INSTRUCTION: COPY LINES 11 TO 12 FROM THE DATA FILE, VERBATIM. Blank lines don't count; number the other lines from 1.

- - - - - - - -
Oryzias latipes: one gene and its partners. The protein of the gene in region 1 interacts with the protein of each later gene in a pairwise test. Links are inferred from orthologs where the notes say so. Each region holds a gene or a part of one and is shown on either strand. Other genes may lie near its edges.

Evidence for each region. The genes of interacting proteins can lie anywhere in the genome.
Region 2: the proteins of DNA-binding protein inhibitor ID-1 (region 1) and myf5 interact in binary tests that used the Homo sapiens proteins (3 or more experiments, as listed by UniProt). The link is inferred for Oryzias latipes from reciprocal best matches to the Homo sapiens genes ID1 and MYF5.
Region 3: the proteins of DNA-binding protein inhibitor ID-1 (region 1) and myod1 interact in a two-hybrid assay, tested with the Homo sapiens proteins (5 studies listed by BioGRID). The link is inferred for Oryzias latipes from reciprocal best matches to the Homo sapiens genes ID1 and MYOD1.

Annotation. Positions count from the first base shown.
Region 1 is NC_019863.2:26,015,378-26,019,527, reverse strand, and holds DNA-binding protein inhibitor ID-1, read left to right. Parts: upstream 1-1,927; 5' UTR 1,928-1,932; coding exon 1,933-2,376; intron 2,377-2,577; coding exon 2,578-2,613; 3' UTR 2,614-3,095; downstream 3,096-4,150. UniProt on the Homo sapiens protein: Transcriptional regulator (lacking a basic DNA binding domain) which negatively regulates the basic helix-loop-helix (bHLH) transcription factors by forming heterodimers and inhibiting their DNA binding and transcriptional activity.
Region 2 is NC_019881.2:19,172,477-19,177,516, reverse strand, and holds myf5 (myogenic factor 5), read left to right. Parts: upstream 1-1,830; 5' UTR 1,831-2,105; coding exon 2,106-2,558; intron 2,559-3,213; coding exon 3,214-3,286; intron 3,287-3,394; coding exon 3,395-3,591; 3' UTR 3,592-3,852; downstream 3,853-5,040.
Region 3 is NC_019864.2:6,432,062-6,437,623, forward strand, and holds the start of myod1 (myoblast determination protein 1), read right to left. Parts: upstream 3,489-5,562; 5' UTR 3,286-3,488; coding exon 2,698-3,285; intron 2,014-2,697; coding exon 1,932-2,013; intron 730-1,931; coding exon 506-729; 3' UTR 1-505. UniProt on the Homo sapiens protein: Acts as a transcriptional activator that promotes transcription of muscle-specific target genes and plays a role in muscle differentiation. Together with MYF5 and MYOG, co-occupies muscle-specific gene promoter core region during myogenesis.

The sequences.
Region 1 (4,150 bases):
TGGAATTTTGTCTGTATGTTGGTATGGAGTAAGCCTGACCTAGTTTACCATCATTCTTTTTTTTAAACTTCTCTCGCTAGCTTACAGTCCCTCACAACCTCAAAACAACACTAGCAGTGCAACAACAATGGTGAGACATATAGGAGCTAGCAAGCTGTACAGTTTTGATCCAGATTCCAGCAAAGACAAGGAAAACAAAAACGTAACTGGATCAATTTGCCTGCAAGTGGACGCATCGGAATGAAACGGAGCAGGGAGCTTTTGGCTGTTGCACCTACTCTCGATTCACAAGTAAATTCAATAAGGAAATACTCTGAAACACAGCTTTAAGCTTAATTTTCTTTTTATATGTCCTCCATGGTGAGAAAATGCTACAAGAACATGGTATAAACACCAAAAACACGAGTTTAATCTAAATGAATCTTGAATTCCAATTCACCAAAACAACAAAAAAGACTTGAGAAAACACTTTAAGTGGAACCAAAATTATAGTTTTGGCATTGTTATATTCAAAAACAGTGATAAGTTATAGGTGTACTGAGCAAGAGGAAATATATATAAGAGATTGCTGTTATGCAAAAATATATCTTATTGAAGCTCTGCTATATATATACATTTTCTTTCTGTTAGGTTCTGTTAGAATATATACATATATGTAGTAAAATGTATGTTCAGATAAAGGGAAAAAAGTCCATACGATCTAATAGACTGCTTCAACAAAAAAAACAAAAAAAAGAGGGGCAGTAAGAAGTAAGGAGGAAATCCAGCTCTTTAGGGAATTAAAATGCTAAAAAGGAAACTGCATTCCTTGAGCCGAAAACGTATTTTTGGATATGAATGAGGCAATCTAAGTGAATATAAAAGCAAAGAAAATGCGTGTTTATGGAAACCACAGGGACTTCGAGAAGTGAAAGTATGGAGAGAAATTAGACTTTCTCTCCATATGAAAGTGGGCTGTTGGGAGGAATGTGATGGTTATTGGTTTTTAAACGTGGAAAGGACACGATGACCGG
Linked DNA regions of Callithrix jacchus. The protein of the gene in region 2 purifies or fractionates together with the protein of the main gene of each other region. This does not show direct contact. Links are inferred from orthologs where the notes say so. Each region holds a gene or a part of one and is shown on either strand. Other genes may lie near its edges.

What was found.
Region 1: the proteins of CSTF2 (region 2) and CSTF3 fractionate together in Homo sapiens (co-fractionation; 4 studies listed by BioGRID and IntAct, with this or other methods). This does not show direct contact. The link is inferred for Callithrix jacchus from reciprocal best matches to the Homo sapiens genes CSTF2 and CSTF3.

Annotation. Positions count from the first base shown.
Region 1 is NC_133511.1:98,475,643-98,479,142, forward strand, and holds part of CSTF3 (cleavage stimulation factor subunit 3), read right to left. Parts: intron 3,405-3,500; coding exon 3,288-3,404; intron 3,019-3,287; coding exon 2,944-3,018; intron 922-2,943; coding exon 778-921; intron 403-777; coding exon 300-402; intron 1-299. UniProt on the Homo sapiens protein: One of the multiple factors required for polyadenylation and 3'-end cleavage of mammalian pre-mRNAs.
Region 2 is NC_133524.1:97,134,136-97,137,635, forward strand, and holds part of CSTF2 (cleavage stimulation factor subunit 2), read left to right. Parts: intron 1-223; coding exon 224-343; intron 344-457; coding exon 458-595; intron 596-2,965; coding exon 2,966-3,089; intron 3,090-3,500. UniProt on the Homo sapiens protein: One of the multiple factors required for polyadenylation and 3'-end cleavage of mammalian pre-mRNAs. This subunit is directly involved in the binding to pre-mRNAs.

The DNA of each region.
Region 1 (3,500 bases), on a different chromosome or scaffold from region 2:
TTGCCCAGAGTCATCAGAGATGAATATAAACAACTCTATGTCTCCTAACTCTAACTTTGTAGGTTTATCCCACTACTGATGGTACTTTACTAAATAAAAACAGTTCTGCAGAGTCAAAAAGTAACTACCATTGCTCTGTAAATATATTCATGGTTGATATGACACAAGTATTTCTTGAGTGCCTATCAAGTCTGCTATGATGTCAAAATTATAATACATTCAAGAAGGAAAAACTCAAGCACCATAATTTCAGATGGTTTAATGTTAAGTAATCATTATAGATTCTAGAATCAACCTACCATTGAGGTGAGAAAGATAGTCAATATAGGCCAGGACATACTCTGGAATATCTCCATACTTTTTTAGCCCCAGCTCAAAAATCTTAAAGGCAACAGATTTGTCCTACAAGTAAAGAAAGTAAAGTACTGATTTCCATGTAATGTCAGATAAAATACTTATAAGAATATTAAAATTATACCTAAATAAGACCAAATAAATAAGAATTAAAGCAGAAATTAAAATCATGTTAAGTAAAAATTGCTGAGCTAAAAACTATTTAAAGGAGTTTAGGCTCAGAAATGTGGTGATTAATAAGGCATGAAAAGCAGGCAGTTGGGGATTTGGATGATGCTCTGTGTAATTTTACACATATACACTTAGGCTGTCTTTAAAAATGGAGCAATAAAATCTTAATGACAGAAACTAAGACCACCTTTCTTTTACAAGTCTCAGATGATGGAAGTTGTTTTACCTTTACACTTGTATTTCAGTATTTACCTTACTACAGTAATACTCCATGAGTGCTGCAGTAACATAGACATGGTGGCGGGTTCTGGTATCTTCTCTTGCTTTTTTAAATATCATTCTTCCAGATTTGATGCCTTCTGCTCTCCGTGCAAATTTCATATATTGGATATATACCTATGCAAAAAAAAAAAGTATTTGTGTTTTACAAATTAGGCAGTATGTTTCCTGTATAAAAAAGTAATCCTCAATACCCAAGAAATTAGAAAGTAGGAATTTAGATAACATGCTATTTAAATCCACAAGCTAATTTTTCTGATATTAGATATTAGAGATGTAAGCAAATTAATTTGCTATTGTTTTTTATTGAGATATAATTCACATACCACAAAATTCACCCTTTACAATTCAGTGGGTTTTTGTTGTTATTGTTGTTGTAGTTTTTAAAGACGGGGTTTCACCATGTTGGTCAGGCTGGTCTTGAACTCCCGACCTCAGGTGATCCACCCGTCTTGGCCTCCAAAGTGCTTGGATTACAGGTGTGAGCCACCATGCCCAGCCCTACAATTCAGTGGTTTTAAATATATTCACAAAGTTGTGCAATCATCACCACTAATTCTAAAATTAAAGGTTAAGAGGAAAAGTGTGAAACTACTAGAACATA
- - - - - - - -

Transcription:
TGGAATTTTGTCTGTATGTTGGTATGGAGTAAGCCTGACCTAGTTTACCATCATTCTTTTTTTTAAACTTCTCTCGCTAGCTTACAGTCCCTCACAACCTCAAAACAACACTAGCAGTGCAACAACAATGGTGAGACATATAGGAGCTAGCAAGCTGTACAGTTTTGATCCAGATTCCAGCAAAGACAAGGAAAACAAAAACGTAACTGGATCAATTTGCCTGCAAGTGGACGCATCGGAATGAAACGGAGCAGGGAGCTTTTGGCTGTTGCACCTACTCTCGATTCACAAGTAAATTCAATAAGGAAATACTCTGAAACACAGCTTTAAGCTTAATTTTCTTTTTATATGTCCTCCATGGTGAGAAAATGCTACAAGAACATGGTATAAACACCAAAAACACGAGTTTAATCTAAATGAATCTTGAATTCCAATTCACCAAAACAACAAAAAAGACTTGAGAAAACACTTTAAGTGGAACCAAAATTATAGTTTTGGCATTGTTATATTCAAAAACAGTGATAAGTTATAGGTGTACTGAGCAAGAGGAAATATATATAAGAGATTGCTGTTATGCAAAAATATATCTTATTGAAGCTCTGCTATATATATACATTTTCTTTCTGTTAGGTTCTGTTAGAATATATACATATATGTAGTAAAATGTATGTTCAGATAAAGGGAAAAAAGTCCATACGATCTAATAGACTGCTTCAACAAAAAAAACAAAAAAAAGAGGGGCAGTAAGAAGTAAGGAGGAAATCCAGCTCTTTAGGGAATTAAAATGCTAAAAAGGAAACTGCATTCCTTGAGCCGAAAACGTATTTTTGGATATGAATGAGGCAATCTAAGTGAATATAAAAGCAAAGAAAATGCGTGTTTATGGAAACCACAGGGACTTCGAGAAGTGAAAGTATGGAGAGAAATTAGACTTTCTCTCCATATGAAAGTGGGCTGTTGGGAGGAATGTGATGGTTATTGGTTTTTAAACGTGGAAAGGACACGATGACCGG
Linked DNA regions of Callithrix jacchus. The protein of the gene in region 2 purifies or fractionates together with the protein of the main gene of each other region. This does not show direct contact. Links are inferred from orthologs where the notes say so. Each region holds a gene or a part of one and is shown on either strand. Other genes may lie near its edges.